One of the bravest artistic gambits in dance is a full-length solo performance, such as Philippe Decouflé’s recent Solo: Le doute m’habite. Decouflé is best known for huge-scale spectacles. His “smaller” events seen in New York have been presented in BAM’s Opera House; larger projects include choreographing the Albertville Winter Olympics opening ceremony. He can’t be blamed for wanting to scale it down, but in the interim, he seems to have lost sight of some fundamentals.
Decouflé spoke onstage of doing things he’s never done before, like show his feet, which certainly received ample exposure. As he moved in live time, a large, tandem image of his feet appeared onscreen. His hands and their shadows received more, excessive, screen time, performing wiggly waves and finger kicklines. He experimented with variations on the concept of doubled imagery and split screens with the help of Olivier Simola’s videography. Some were more successful, such as a segment he prefaced by acknowledging his admiration for Busby Berkeley. A black and white image of Decouflé stepped-and-repeated to a vanishing point, recalling Berkeley’s linear extravaganzas. In another visually intriguing segment, a video image of him curved into a kaleidoscope-like style spiral, receding as it repeated.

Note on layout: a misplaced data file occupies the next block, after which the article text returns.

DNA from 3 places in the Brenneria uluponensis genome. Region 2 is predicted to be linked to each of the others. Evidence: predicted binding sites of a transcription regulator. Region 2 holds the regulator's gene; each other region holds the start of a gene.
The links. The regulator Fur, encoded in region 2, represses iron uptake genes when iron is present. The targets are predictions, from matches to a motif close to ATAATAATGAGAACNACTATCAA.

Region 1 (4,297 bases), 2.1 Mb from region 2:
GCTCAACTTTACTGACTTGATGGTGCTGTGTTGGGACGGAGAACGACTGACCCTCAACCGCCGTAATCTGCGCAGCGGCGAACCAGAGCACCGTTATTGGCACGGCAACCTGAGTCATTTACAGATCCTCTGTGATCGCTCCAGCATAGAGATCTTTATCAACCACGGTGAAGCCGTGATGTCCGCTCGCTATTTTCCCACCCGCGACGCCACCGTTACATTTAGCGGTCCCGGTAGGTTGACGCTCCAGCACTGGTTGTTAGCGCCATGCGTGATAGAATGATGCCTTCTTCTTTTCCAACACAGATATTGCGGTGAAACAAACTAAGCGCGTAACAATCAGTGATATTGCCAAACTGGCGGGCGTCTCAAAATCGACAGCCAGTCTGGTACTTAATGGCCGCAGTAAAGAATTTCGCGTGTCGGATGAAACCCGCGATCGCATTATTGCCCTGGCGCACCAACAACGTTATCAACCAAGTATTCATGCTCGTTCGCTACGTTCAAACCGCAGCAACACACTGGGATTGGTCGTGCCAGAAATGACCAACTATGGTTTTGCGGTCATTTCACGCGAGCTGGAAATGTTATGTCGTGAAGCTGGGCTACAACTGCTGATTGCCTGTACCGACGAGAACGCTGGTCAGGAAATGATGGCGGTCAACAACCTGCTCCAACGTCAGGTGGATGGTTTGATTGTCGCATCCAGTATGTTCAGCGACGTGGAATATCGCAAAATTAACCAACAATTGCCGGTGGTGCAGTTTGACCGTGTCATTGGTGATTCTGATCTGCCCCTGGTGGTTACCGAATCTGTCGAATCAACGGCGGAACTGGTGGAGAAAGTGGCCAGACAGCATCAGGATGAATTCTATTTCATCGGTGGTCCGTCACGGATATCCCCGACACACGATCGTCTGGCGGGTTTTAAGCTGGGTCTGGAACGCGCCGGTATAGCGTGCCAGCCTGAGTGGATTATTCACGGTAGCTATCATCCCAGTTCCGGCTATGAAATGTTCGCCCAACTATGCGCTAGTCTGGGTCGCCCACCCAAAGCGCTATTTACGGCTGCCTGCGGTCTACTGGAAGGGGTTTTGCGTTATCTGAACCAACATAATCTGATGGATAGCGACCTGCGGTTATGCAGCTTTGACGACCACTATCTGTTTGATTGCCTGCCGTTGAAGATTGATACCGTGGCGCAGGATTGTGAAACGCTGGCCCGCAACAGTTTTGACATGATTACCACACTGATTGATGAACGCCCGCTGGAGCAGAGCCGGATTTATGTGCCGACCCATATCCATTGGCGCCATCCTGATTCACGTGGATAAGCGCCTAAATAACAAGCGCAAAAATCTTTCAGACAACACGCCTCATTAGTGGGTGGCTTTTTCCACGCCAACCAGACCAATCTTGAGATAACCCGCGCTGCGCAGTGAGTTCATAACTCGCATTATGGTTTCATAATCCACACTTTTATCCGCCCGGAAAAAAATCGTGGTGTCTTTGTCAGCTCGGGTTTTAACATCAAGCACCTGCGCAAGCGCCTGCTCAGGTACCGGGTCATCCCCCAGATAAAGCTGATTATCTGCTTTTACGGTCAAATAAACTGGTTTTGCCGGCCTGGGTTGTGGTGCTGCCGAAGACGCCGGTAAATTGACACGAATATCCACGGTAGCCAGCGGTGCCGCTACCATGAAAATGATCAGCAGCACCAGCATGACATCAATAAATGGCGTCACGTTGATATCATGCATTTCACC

Other segments—such as his black silhouette dancing in front of a blue surround—came across like a first-generation iPod ad, except the dancing was more inventive in those spots. Decouflé has apparently tailored his movement to be as simple as possible, perhaps so it won’t be confusing after it’s filtered through cameras and projections, silhouetted, split, flipped, and reproduced 20 times. One of the most dance-like repeating movements was a side bend, one leg and both arms extended in parallel; in another, he contracted his body and curved his arms to give the impression of hugging a sphere.
He indulged his autobiographical penchant by displaying via video photographs of himself and his family, for which he sat at a desk like Spalding Gray having a Kodak moment. Archival clips of someone dancing (presumably him) were shown from time to time. Musician Joachim Latarjet played the trombone, ukelele, and other instruments, interspersed with recorded music. While we became acquainted with more personal aspects of Decouflé, the man, there was little to evoke the circus-like magic he has created in the past.